Walk 111: Bugbrooke & Stowe Circular: “Nine Churches”, Catherine Parr & a Tea Room

The ‘Needs to Know’

Distance: 8.01 miles (12.9km)

Time to walk: There’s several places to stop off on this walk if you want to, including a few pubs & a fine tea room. We had lunch at the tea room & the whole walk took us just under 3 hours

Difficulty: Mainly off road across field paths, some of which are undulating, but not strenuous. Some parts may get muddy after heavy rain

Parking: We’ve started a few walks from Bugbrooke & always park in the free, large car park beside the church

Public toilets: The Narrowboat Inn, or the Old Dairy Farm Craft Centre

Map of the route: 

This walk was recommended to us by one of our Twitter followers & they promised a superb stretch of the Grand Union Canal, beautiful villages, amazing views &…a pretty good tea room! How could we resist?

What also makes it rather special is it shows off our Shire at its very best & is very much a contrast in terms of the busy, chatty, flats of the canal & quiet, rolling hills – we keep telling people to come & visit as they don’t know what they’re missing

So…let’s go & explore…

Let’s Walk!

1. We’ve started a couple of other walks from Bugbrooke & have also passed through it on the ‘Northampton Round’. The village lies about 7 miles to the west of Northampton & was listed in the Domesday Book as “Buchebroc”, being situated on the Hoarestone Brook, which flows through the village from south to north. The name of the stream is supposed to be a corruption of ‘Horse-stone’, as an old packhorse route crossed the brook by a simple slab bridge just outside the village. When the stream was widened in the 1970s, the last of the mediaeval slabs was damaged beyond repair, but the pillars remain intact

The brook meets the River Nene near Bugbrooke Mill. The first mill on the site was established in 800 AD &, by the time of the Domesday Book, was the third-highest rated mill in England. It’s now the site of Heygate’s flour mill, whose large central tower can be seen for several miles around including from those passing us by on the M1

Bugbrooke is also the birthplace of the Jesus Army, which sprang out of the Baptist Chapel in the centre of the village, & which it continues to use regularly today

As mentioned, we always park in the large free car park next to the church, walking back out to the road & turning left past the Church of St Michael & All Angels which dates back to the 13th century…

2. Walk up the road passing the Five Bells, which has had a chequered life, but today appears to be busy once more, gaining very favourable reports on review sites

Roughly 60 yards past the pub take the right turn towards Nether Heyford…

3. Be careful along here as the path quickly runs out, but it’s only 50 yards until we leave the road, taking the wide track on the left indicated by the signpost (the local bus nearly got us so take care!)

Although we’re not walking on high ground at present, the views across  our Shire are still pretty special…

We soon arrive at the bridge over the Grand Union Canal & a building on the other side was once known as the Old Crown which indicates its former use…

4. Don’t cross the bridge, but turn down the steps on the right side & continue along the canal. Don’t forget to look back at the bridge as it’s rather a pretty one…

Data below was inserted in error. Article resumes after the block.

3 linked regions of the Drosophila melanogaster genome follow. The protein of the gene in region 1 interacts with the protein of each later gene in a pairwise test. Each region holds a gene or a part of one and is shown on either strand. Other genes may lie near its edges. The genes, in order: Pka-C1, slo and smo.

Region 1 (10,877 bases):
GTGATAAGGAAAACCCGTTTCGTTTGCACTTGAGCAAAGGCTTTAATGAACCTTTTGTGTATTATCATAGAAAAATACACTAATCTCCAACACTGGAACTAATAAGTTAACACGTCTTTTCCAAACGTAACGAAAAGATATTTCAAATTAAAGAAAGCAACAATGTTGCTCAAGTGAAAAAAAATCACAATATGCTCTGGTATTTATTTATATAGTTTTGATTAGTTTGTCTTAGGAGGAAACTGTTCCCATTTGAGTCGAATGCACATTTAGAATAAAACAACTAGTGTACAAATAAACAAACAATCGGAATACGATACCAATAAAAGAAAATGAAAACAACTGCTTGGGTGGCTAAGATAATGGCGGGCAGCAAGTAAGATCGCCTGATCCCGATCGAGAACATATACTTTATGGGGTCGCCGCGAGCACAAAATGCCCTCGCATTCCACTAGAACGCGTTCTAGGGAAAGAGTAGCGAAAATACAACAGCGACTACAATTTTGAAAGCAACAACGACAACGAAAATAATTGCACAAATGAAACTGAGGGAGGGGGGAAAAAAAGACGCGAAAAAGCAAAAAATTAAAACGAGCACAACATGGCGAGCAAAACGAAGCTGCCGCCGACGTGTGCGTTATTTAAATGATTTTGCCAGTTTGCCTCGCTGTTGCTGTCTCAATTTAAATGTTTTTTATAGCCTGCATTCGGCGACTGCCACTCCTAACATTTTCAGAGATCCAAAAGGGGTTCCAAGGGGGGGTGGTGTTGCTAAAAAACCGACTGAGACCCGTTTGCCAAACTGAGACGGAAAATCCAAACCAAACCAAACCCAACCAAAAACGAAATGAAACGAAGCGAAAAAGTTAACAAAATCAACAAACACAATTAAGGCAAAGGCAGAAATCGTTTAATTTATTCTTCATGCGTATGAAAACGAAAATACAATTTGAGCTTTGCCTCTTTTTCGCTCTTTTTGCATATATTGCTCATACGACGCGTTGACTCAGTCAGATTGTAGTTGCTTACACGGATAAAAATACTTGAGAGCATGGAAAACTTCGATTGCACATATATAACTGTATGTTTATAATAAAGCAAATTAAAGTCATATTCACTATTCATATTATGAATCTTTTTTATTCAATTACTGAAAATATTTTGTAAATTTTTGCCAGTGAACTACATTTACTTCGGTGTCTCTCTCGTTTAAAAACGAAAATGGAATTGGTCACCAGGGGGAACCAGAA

For the next 3.5 miles we’re going to enjoy some superb Grand Union Canal walking so keep your eyes & ears open for wildlife as you’ll never know what you’ll see. Interestingly the section of the canal we’re walking along is part of a 14 mile, lock-free stretch which runs between Stoke Bruerne & Buckby locks

We walked this route in August 2018 & there were already signs of autumn in the hedgerows

5. The canal is quite wide at this point, which is good as today it was full of people who were not particularly experienced at handling their boats!

Pass the entrance to Heyford Fields Marina on the left which has berths for 100 boats…

6. We seemed to be walking at the same pace as of one of the canal boats. We managed to keep up with it from Bridge 35 until we left the water – they probably thought we were stalking them!

Even the family of ducks seemed wary of us…

Although the maximum speed limit on the canals is 4mph we were reminded that a faster life was not far away as a Virgin Train screams pass on its way down to London

7. Bridge 34 isn’t quite as glamorous as some of its relatives…

We’re now approaching the outskirts of Nether Heyford & there were many more moored boats along the banks & in Furnace Marina. It never fails to amaze us how people come up with names for their vessels

8. We continue under the next bridge & a barge fuel stop. Interestingly, they also had large amounts of coal which is a real hark back to days of old & shows how some boats still run. The black sign by the bridge advertises The Olde Sun in Nether Heyford which is a really traditional village pub

On a sunny day like today there really is no better place to walk in Northamptonshire & the 4mph chugging of the boats is extremely chilling & everyone has a “Hi” & a nod & a wave

9. Slightly further on there’s a very smart canal-side property with some working boats moored up outside. It’s always worth having a look down into working boats as their depth is deceiving & the amount of cargo they can carry is huge…

Mind you, that’s nothing compared to the barges carrying scrap metal that we saw on a recent trip to Moscow!

10. We’re still chasing that canal boat as we pass under the next bridge…

…where there’s another small, lively marina. Love the small “tug-style” working boat

11. Look across the fields to the right. On the hill is Flore, where we’ve started several of our walks from…

The canal now moves away from the open countryside & becomes extremely attractive. We’d caught up with the boat we’d been chasing now, but decided to let it run ahead to get a fab photo. They’d hired it for a week & were heading back to Warwick

12. The next bridge is one of our favourites on this stretch on the canal…

…& we certainly wouldn’t mind living in one of the properties that run alongside it

On the bank was evidence of a growing trend… painting rocks & hiding them for people to find – these ones were on sale though